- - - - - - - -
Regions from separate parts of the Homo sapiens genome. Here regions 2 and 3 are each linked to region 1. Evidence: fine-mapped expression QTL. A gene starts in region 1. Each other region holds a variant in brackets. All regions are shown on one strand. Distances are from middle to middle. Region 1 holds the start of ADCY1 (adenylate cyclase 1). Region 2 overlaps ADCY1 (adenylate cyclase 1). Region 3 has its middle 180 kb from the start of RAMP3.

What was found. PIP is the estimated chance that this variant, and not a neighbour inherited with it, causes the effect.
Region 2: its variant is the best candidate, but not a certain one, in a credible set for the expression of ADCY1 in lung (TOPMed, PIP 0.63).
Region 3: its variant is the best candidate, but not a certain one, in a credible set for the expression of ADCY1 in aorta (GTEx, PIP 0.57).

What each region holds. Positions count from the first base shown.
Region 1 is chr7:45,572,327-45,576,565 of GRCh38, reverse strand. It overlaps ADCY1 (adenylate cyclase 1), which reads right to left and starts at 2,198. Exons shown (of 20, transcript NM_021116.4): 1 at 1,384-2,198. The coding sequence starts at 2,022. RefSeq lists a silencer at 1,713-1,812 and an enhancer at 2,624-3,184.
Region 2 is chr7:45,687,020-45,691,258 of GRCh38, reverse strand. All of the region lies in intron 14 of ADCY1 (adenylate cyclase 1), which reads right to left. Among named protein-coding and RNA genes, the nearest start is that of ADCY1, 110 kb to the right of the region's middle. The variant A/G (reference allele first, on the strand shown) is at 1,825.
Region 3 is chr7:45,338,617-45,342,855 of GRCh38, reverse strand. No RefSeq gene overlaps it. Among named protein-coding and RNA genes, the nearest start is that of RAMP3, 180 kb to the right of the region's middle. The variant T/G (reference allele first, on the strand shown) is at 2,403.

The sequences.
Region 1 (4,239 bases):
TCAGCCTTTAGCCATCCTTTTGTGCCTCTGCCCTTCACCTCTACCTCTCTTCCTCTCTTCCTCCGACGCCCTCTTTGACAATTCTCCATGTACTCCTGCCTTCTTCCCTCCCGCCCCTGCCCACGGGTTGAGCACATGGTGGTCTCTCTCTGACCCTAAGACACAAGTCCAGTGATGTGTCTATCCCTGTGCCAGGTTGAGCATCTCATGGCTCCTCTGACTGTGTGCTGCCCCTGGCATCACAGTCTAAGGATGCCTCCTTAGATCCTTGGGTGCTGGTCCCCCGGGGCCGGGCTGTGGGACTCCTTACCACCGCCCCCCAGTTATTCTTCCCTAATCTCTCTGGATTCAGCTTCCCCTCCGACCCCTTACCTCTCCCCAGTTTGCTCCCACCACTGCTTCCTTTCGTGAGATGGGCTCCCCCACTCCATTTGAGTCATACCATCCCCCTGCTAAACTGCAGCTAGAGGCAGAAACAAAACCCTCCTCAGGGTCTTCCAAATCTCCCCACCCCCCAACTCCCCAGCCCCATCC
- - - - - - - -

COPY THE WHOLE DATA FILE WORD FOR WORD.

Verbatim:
Regions from separate parts of the Homo sapiens genome. Here regions 2 and 3 are each linked to region 1. Evidence: fine-mapped expression QTL. A gene starts in region 1. Each other region holds a variant in brackets. All regions are shown on one strand. Distances are from middle to middle. Region 1 holds the start of ADCY1 (adenylate cyclase 1). Region 2 overlaps ADCY1 (adenylate cyclase 1). Region 3 has its middle 180 kb from the start of RAMP3.

What was found. PIP is the estimated chance that this variant, and not a neighbour inherited with it, causes the effect.
Region 2: its variant is the best candidate, but not a certain one, in a credible set for the expression of ADCY1 in lung (TOPMed, PIP 0.63).
Region 3: its variant is the best candidate, but not a certain one, in a credible set for the expression of ADCY1 in aorta (GTEx, PIP 0.57).

What each region holds. Positions count from the first base shown.
Region 1 is chr7:45,572,327-45,576,565 of GRCh38, reverse strand. It overlaps ADCY1 (adenylate cyclase 1), which reads right to left and starts at 2,198. Exons shown (of 20, transcript NM_021116.4): 1 at 1,384-2,198. The coding sequence starts at 2,022. RefSeq lists a silencer at 1,713-1,812 and an enhancer at 2,624-3,184.
Region 2 is chr7:45,687,020-45,691,258 of GRCh38, reverse strand. All of the region lies in intron 14 of ADCY1 (adenylate cyclase 1), which reads right to left. Among named protein-coding and RNA genes, the nearest start is that of ADCY1, 110 kb to the right of the region's middle. The variant A/G (reference allele first, on the strand shown) is at 1,825.
Region 3 is chr7:45,338,617-45,342,855 of GRCh38, reverse strand. No RefSeq gene overlaps it. Among named protein-coding and RNA genes, the nearest start is that of RAMP3, 180 kb to the right of the region's middle. The variant T/G (reference allele first, on the strand shown) is at 2,403.

The sequences.
Region 1 (4,239 bases):
TCAGCCTTTAGCCATCCTTTTGTGCCTCTGCCCTTCACCTCTACCTCTCTTCCTCTCTTCCTCCGACGCCCTCTTTGACAATTCTCCATGTACTCCTGCCTTCTTCCCTCCCGCCCCTGCCCACGGGTTGAGCACATGGTGGTCTCTCTCTGACCCTAAGACACAAGTCCAGTGATGTGTCTATCCCTGTGCCAGGTTGAGCATCTCATGGCTCCTCTGACTGTGTGCTGCCCCTGGCATCACAGTCTAAGGATGCCTCCTTAGATCCTTGGGTGCTGGTCCCCCGGGGCCGGGCTGTGGGACTCCTTACCACCGCCCCCCAGTTATTCTTCCCTAATCTCTCTGGATTCAGCTTCCCCTCCGACCCCTTACCTCTCCCCAGTTTGCTCCCACCACTGCTTCCTTTCGTGAGATGGGCTCCCCCACTCCATTTGAGTCATACCATCCCCCTGCTAAACTGCAGCTAGAGGCAGAAACAAAACCCTCCTCAGGGTCTTCCAAATCTCCCCACCCCCCAACTCCCCAGCCCCATCC